The Biology of Triticum aestivum L. (Bread Wheat)



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The Biology of
Triticum aestivum L.

(Bread Wheat)

this is a picture of wheat in a field.

Picture credit: Wikimedia Commons

Version 3 January 2016

This document provides an overview of baseline biological information relevant to risk assessment of genetically modified forms of the species that may be released into the Australian environment.

This document has been updated from Version 2 (February 2008) and includes an appendix containing a weed risk assessment of wheat volunteers based on the National Post-Border Weed Risk Management Protocol.

For information on the gene technology regulation visit the OGTR website.

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Table of Contents



Preamble 4

Section 1 Taxonomy 4

Section 2 Origin and Cultivation 7

2.1 Centre of diversity and domestication 7

2.2 Commercial uses 7

2.3 Cultivation in Australia 8



2.3.1 Commercial propagation 9

2.3.2 Scale of cultivation 9

2.3.3 Cultivation practices 10

2.4 Crop Improvement 16



2.4.1 Breeding 16

2.4.2 Genetic modification 17

Section 3 Morphology 17

3.1 Plant morphology 17



3.1.1 The stem 17

3.1.2 The leaf 18

3.1.3 Tillers 18

3.1.4 The roots 19

3.2 Reproductive morphology 19



3.2.1 The ear 19

3.2.1 The caryopsis 19

Section 4 Development 20

4.1 Reproduction 20

4.2 Pollination and pollen dispersal 20

4.3 Fruit/seed development and seed dispersal 21

4.4 Seed dormancy, germination, seed banks and persistence 23

4.4.1 Dormancy and germination 23

4.4.2 Seed banks and persistence 25

4.5 Vegetative growth 26



4.5.1 Root development 27

4.5.2 Leaf development 27

4.5.3 Stem development 27

4.5.4 Tiller development 27

Section 5 Biochemistry 28

5.1 Toxins 28

5.2 Allergens 28

5.2.1 Dust and flour allergies 28

5.2.2 Coeliac disease 28

5.3 Other undesirable phytochemicals 29



5.3.1 Enzyme inhibitors 29

5.3.2 Lectins 29

5.3.3 Phytic acid 29

5.3.4 Nitrate poisoning 29

5.4 Beneficial phytochemicals 30



Section 6 Abiotic Interactions 31

6.1 Abiotic stress limiting growth 31



6.1.1 Nutrient stress 31

6.1.2 Temperature and water stress 31

6.1.3 Salt stress 31

6.2 Abiotic tolerances 32



Section 7 Biotic Interactions 32

7.1 Weeds 32

7.2 Pests and pathogens 32

7.2.1 Vertebrate pests 32

7.2.2 Invertebrate pests 33

7.2.3 Pathogens 33

7.3 Other biotic interactions 35



Section 8 Weediness 36

8.1 Weediness status on a global scale 36

8.2 Weediness status in Australia 36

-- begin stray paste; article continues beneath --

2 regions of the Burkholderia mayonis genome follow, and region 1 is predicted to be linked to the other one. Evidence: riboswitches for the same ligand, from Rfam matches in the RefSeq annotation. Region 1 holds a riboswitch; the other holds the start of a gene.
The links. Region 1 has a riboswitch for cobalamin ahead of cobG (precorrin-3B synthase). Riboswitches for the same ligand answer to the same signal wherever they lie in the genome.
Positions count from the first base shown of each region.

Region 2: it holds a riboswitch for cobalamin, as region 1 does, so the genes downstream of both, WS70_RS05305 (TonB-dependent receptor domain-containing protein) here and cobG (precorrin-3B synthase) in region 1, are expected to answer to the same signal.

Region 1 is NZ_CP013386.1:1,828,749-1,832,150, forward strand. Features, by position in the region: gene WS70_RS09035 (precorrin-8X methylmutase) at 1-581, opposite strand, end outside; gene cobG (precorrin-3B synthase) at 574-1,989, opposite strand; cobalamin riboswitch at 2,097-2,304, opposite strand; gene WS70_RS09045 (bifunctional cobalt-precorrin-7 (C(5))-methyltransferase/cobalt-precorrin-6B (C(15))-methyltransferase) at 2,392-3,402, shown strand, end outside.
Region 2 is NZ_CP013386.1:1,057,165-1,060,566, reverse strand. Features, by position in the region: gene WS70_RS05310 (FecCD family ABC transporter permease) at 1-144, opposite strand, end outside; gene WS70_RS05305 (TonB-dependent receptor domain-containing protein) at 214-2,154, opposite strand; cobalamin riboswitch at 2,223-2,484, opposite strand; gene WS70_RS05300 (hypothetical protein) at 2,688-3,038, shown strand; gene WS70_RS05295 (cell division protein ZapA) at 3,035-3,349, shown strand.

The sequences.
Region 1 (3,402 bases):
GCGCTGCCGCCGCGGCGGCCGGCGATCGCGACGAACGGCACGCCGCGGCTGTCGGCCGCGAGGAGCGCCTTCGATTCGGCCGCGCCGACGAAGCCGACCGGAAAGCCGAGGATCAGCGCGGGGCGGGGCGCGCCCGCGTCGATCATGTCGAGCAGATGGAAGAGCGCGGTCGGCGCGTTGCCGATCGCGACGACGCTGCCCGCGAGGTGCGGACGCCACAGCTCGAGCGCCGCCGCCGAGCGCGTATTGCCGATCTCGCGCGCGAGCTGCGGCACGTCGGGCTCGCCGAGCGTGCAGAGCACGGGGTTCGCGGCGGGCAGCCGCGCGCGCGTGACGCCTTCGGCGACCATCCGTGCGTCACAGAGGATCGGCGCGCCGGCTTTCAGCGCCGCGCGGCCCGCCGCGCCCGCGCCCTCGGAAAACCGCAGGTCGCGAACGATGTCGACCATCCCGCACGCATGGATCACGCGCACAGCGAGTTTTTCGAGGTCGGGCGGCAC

8.3 Weediness in agricultural ecosystems 36

8.4 Weediness in natural ecosystems 37

8.5 Control measures 37

8.6 Weed risk assessment of wheat 37

Section 9 Potential for Vertical Gene Transfer 38

9.1 Intraspecific crossing 39

9.2 Natural interspecific crossing 40

9.3 Natural intergeneric crossing 40

9.4 Artificial interspecific and intergeneric crossing 43

References 45




Preamble


This document describes the biology of Triticum aestivum L. (bread wheat), with particular reference to the Australian environment, cultivation and use. Information included relates to the taxonomy and origins of cultivated T. aestivum, general descriptions of its morphology, reproductive biology, development, biochemistry, biotic and abiotic interactions. This document also addresses the potential for gene transfer to occur to closely related species. The purpose of this document is to provide baseline information about the parent organism in risk assessments of genetically modified T. aestivum that may be released into the Australian environment.

In Australia, the majority of wheat grown is T. aestivum and its cultivars. The other wheat species grown in Australia is Triticum turgidum subsp. durum (Desf.) Husn., also known as durum or pasta wheat. The terms ‘wheat’ and ‘bread wheat’ will be used as general terms to refer to T. aestivum throughout this document.

Bread wheat is an annual grass generally grown in Australia as a rotation crop. The varieties grown in Australia are spring wheat varieties although they are grown during the winter growing season and harvested in early summer. Bread wheat is the most widely grown food crop in the world and Australia is one of the four major exporters of wheat in the world.

Worldwide, two species of wheat are commonly grown. The first, T. aestivum, or bread wheat, includes the classes hard ‘red winter’, ‘hard red spring’, ‘soft red winter’, ‘hard white’ and ‘soft white’. The second, T. turgidum subsp. durum, includes the ‘durum’ and ‘red durum’ wheat classes (macaroni or pasta wheats). In Australia, production is limited to these two types. Bread wheat grown in Australia is exclusively white and does not have the red colour typical for most bread wheat grown in the northern hemisphere.


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